Further information on ‘legal migration’ changes

5 min read 04/01/2024

On December 4, 2023, the UK government unveiled a set of measures aimed at reducing net migration. Read the TL;DR version here.

The initiative, coupled with measures to limit student dependents, is anticipated to result in approximately 300,000 individuals who would have qualified to enter the UK under last years rules being ineligible.

Various migration routes such as family visa applications, Skilled Worker visa applications, and overseas care workers entering the UK through the Health and Care Worker route will see considerable changes being implemented in stages throughout 2024.

The Home Office has now published and official statement in which they have provided additional details on the impending changes. The statement aims to offer enhanced clarity for employers and migrants currently in the UK on routes that will be affected by the upcoming changes.

It is important to keep in mind that existing thresholds and policies will remain in effect whilst the immigration rules are amended.

Carers and senior carers – these changes will be introduced as soon as possible in the new year

The Home Office has issued the following clarifications for care workers and their employers:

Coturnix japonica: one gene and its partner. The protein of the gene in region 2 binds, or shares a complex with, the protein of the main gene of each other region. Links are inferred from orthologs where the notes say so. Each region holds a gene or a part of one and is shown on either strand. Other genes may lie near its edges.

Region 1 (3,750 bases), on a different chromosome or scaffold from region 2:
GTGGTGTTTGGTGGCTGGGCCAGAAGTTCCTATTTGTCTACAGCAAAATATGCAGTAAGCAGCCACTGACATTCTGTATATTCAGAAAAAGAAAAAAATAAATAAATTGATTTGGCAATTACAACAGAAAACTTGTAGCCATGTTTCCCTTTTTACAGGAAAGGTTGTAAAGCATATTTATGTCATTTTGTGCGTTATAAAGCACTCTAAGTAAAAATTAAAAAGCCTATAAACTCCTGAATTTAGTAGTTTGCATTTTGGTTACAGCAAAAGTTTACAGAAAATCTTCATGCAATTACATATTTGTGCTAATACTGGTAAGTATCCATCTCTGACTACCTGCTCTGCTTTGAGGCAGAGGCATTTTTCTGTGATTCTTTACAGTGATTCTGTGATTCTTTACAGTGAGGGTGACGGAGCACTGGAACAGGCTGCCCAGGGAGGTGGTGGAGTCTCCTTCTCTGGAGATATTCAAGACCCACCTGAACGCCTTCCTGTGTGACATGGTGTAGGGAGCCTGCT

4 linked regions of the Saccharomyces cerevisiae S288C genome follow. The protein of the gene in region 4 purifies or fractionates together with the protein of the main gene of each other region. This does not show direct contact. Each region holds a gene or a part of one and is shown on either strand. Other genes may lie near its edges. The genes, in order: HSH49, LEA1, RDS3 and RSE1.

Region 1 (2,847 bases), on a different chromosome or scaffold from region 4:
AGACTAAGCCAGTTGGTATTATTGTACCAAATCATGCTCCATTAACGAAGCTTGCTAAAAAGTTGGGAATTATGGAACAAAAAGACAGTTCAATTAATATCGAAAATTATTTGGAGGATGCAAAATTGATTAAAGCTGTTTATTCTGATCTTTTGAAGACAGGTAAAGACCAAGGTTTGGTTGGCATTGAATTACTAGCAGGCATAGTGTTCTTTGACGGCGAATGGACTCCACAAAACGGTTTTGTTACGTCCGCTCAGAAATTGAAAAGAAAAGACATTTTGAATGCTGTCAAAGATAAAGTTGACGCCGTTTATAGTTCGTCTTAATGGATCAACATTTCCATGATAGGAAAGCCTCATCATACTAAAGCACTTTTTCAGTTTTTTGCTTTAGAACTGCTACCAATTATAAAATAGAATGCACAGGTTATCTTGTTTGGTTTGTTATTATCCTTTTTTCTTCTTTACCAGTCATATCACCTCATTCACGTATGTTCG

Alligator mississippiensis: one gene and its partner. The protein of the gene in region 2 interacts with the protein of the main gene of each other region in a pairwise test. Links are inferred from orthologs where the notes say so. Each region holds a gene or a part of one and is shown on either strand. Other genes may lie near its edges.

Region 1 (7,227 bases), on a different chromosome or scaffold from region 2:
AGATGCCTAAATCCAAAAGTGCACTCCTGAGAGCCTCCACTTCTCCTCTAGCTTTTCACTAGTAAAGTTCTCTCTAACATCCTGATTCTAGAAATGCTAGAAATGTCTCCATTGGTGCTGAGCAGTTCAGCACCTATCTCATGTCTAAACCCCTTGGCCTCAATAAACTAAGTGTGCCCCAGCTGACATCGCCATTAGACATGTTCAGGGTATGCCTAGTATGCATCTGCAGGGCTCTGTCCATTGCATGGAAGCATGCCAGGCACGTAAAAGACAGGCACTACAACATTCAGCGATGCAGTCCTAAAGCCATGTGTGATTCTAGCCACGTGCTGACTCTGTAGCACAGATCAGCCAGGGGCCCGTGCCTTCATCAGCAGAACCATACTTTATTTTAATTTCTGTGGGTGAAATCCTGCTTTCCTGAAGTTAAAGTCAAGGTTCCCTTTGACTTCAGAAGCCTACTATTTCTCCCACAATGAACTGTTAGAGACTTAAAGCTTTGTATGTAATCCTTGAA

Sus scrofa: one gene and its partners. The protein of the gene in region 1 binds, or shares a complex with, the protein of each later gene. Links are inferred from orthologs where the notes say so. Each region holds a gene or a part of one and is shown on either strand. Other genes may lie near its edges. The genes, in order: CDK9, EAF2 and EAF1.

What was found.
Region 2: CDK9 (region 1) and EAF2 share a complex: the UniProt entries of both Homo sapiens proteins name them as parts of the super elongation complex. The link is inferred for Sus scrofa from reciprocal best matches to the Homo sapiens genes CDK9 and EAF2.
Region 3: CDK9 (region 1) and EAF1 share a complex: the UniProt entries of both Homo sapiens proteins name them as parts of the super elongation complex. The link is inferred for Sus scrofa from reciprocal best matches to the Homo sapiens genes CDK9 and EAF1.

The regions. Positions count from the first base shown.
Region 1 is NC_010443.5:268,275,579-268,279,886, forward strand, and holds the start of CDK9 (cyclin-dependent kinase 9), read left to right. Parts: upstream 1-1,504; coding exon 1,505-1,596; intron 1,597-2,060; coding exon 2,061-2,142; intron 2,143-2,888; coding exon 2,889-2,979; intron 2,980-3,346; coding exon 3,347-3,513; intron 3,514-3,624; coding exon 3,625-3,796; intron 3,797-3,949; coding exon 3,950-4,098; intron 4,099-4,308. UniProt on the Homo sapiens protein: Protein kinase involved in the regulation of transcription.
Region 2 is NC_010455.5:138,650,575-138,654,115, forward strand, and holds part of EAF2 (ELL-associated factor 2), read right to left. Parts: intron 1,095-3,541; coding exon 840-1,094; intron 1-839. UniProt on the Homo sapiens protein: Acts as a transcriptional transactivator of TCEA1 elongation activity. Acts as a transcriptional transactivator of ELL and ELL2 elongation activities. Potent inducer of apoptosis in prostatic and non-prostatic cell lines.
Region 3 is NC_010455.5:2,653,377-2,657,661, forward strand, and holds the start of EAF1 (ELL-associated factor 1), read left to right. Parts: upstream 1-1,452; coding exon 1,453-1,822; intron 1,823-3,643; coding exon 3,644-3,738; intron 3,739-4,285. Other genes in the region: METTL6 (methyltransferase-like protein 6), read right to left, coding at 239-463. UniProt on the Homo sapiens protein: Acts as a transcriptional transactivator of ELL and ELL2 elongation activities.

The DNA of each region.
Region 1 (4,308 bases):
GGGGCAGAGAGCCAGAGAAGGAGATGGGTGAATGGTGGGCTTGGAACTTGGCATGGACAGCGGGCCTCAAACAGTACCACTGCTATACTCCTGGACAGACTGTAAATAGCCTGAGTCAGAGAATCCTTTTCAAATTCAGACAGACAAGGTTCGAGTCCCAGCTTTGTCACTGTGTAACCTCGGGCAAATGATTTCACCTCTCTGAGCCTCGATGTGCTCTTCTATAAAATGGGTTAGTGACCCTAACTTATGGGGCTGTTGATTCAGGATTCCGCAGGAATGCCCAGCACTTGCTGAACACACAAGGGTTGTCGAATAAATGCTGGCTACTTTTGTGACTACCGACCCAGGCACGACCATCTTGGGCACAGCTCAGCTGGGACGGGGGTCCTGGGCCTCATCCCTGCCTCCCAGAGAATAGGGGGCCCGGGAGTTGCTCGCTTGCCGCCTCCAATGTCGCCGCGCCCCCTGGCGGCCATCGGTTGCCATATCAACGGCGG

1. Care workers (SOC code 6145) and senior care workers (SOC code 6146) already in the UK under the Health and Care Worker route will be permitted to stay with their dependant family members. This includes extensions, changing employers (within these SOC codes), and settlement.
  2. If a care worker or senior care worker is in the route before the Immigration Rules change but has not yet brought dependants, they will be allowed to bring dependants during their sponsorship on this visa.
  3. Individuals in the UK on any other route, even if that route allows dependants, who switch into the Health and Care Worker visa as a care worker or senior care worker after this date, will not be able to stay with or bring over dependants.
  4. Care providers sponsoring workers exclusively engaged in non-regulated activities (and thus not required to be registered with the CQC) before the rule change should continue to sponsor these workers, including extending their visa on those terms, but cannot hire new ones.

The anticipated changes to the rules for Care Workers and Senior Care Workers are expected to be implemented as soon as possible in 2024.

Salary thresholds for Skilled Worker

New applicants under the Skilled Worker route will see an almost 50% increase in the salary threshold from its current rate of £26,200 to £38,700. The government hopes that this will dissuade excessive dependence on overseas labor by employers while fostering an environment that encourages businesses to prioritise investments in their workforce and seek British talent as a primary choice.

Further details on these changes release by the Home Office are as follows: